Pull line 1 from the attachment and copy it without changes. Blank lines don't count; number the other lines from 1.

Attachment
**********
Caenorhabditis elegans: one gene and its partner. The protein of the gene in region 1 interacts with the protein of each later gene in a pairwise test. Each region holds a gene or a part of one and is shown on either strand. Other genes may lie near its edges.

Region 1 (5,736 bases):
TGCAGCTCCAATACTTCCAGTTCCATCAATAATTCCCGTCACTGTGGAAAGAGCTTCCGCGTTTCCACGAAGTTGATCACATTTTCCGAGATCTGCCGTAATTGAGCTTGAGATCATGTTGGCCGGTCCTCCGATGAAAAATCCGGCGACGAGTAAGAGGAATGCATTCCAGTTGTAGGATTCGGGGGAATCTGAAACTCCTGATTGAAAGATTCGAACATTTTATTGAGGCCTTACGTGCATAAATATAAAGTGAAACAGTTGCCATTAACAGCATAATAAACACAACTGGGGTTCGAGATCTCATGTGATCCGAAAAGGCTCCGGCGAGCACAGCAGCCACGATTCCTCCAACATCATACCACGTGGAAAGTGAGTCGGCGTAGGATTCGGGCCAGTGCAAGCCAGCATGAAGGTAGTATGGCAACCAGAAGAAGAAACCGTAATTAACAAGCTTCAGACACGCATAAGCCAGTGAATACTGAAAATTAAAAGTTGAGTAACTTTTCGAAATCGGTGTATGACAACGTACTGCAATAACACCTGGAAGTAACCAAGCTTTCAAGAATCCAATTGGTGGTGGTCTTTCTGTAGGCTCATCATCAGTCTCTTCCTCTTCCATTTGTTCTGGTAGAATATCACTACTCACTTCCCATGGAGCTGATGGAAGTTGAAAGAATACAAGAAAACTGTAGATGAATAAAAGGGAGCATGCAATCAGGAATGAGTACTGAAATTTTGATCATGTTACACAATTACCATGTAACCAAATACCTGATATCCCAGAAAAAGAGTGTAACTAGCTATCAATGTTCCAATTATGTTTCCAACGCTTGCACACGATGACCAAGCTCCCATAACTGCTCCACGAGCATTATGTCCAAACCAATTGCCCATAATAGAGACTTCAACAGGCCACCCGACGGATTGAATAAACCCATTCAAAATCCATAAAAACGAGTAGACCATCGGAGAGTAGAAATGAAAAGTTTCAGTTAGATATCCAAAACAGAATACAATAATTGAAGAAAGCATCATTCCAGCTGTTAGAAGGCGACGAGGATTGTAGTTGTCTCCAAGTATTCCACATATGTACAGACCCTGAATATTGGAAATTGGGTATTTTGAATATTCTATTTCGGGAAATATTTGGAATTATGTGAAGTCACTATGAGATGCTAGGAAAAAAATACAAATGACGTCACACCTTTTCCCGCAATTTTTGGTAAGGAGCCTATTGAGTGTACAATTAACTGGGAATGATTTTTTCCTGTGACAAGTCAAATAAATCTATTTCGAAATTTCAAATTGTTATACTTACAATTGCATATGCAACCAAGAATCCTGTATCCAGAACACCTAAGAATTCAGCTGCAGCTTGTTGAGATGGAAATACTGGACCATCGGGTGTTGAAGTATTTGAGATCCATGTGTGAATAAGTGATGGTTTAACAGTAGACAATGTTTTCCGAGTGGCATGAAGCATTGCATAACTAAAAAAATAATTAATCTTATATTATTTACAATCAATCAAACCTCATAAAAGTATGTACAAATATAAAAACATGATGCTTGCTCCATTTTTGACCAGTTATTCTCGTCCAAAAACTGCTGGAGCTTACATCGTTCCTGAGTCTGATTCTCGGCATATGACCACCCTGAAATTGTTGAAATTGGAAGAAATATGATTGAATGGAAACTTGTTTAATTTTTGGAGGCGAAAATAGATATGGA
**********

Caenorhabditis elegans: one gene and its partner. The protein of the gene in region 1 interacts with the protein of each later gene in a pairwise test. Each region holds a gene or a part of one and is shown on either strand. Other genes may lie near its edges.